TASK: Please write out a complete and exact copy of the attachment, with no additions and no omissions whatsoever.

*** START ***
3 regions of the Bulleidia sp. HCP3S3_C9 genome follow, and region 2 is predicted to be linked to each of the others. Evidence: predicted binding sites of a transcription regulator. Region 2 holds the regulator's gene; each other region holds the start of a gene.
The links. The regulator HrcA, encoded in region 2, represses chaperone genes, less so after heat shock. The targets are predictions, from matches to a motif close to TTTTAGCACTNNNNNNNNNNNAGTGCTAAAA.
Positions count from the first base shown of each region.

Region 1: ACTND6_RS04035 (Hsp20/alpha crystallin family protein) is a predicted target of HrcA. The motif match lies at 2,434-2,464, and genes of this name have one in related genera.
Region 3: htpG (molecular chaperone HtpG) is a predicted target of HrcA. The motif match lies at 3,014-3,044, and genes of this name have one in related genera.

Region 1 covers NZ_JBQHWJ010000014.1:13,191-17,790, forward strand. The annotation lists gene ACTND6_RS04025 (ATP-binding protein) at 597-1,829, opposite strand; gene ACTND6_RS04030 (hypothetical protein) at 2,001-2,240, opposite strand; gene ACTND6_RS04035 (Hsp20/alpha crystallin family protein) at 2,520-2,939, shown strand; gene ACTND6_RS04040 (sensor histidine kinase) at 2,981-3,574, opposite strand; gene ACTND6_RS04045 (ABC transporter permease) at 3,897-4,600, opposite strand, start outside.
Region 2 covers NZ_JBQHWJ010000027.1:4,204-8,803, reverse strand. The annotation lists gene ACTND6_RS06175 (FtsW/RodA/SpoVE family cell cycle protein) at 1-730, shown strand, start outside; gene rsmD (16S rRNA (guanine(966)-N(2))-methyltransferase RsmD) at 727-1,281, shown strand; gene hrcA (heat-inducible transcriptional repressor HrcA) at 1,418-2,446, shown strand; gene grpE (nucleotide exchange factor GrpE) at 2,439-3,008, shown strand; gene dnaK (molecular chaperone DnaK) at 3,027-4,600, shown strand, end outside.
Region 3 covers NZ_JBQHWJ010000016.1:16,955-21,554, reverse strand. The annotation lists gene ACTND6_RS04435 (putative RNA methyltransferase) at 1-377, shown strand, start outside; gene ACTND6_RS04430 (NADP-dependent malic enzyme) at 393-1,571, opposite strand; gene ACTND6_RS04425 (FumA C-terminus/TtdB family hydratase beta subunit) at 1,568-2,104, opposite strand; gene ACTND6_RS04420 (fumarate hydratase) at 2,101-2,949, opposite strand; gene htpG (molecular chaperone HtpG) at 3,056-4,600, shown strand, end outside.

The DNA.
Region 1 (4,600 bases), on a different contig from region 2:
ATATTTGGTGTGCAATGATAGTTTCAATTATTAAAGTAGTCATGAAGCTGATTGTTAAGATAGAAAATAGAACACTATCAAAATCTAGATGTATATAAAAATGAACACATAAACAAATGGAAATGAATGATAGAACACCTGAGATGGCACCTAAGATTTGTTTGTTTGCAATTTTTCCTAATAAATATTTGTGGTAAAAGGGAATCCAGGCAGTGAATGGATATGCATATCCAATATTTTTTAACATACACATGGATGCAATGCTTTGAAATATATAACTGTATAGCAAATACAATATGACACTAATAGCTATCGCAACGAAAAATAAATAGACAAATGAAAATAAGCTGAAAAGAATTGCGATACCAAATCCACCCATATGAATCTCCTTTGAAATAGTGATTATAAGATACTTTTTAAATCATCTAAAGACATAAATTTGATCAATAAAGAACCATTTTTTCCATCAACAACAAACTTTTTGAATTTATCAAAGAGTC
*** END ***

3 regions of the Bulleidia sp. HCP3S3_C9 genome follow, and region 2 is predicted to be linked to each of the others. Evidence: predicted binding sites of a transcription regulator. Region 2 holds the regulator's gene; each other region holds the start of a gene.
The links. The regulator HrcA, encoded in region 2, represses chaperone genes, less so after heat shock. The targets are predictions, from matches to a motif close to TTTTAGCACTNNNNNNNNNNNAGTGCTAAAA.
Positions count from the first base shown of each region.

Region 1: ACTND6_RS04035 (Hsp20/alpha crystallin family protein) is a predicted target of HrcA. The motif match lies at 2,434-2,464, and genes of this name have one in related genera.
Region 3: htpG (molecular chaperone HtpG) is a predicted target of HrcA. The motif match lies at 3,014-3,044, and genes of this name have one in related genera.

Region 1 covers NZ_JBQHWJ010000014.1:13,191-17,790, forward strand. The annotation lists gene ACTND6_RS04025 (ATP-binding protein) at 597-1,829, opposite strand; gene ACTND6_RS04030 (hypothetical protein) at 2,001-2,240, opposite strand; gene ACTND6_RS04035 (Hsp20/alpha crystallin family protein) at 2,520-2,939, shown strand; gene ACTND6_RS04040 (sensor histidine kinase) at 2,981-3,574, opposite strand; gene ACTND6_RS04045 (ABC transporter permease) at 3,897-4,600, opposite strand, start outside.
Region 2 covers NZ_JBQHWJ010000027.1:4,204-8,803, reverse strand. The annotation lists gene ACTND6_RS06175 (FtsW/RodA/SpoVE family cell cycle protein) at 1-730, shown strand, start outside; gene rsmD (16S rRNA (guanine(966)-N(2))-methyltransferase RsmD) at 727-1,281, shown strand; gene hrcA (heat-inducible transcriptional repressor HrcA) at 1,418-2,446, shown strand; gene grpE (nucleotide exchange factor GrpE) at 2,439-3,008, shown strand; gene dnaK (molecular chaperone DnaK) at 3,027-4,600, shown strand, end outside.
Region 3 covers NZ_JBQHWJ010000016.1:16,955-21,554, reverse strand. The annotation lists gene ACTND6_RS04435 (putative RNA methyltransferase) at 1-377, shown strand, start outside; gene ACTND6_RS04430 (NADP-dependent malic enzyme) at 393-1,571, opposite strand; gene ACTND6_RS04425 (FumA C-terminus/TtdB family hydratase beta subunit) at 1,568-2,104, opposite strand; gene ACTND6_RS04420 (fumarate hydratase) at 2,101-2,949, opposite strand; gene htpG (molecular chaperone HtpG) at 3,056-4,600, shown strand, end outside.

The DNA.
Region 1 (4,600 bases), on a different contig from region 2:
ATATTTGGTGTGCAATGATAGTTTCAATTATTAAAGTAGTCATGAAGCTGATTGTTAAGATAGAAAATAGAACACTATCAAAATCTAGATGTATATAAAAATGAACACATAAACAAATGGAAATGAATGATAGAACACCTGAGATGGCACCTAAGATTTGTTTGTTTGCAATTTTTCCTAATAAATATTTGTGGTAAAAGGGAATCCAGGCAGTGAATGGATATGCATATCCAATATTTTTTAACATACACATGGATGCAATGCTTTGAAATATATAACTGTATAGCAAATACAATATGACACTAATAGCTATCGCAACGAAAAATAAATAGACAAATGAAAATAAGCTGAAAAGAATTGCGATACCAAATCCACCCATATGAATCTCCTTTGAAATAGTGATTATAAGATACTTTTTAAATCATCTAAAGACATAAATTTGATCAATAAAGAACCATTTTTTCCATCAACAACAAACTTTTTGAATTTATCAAAGAGTC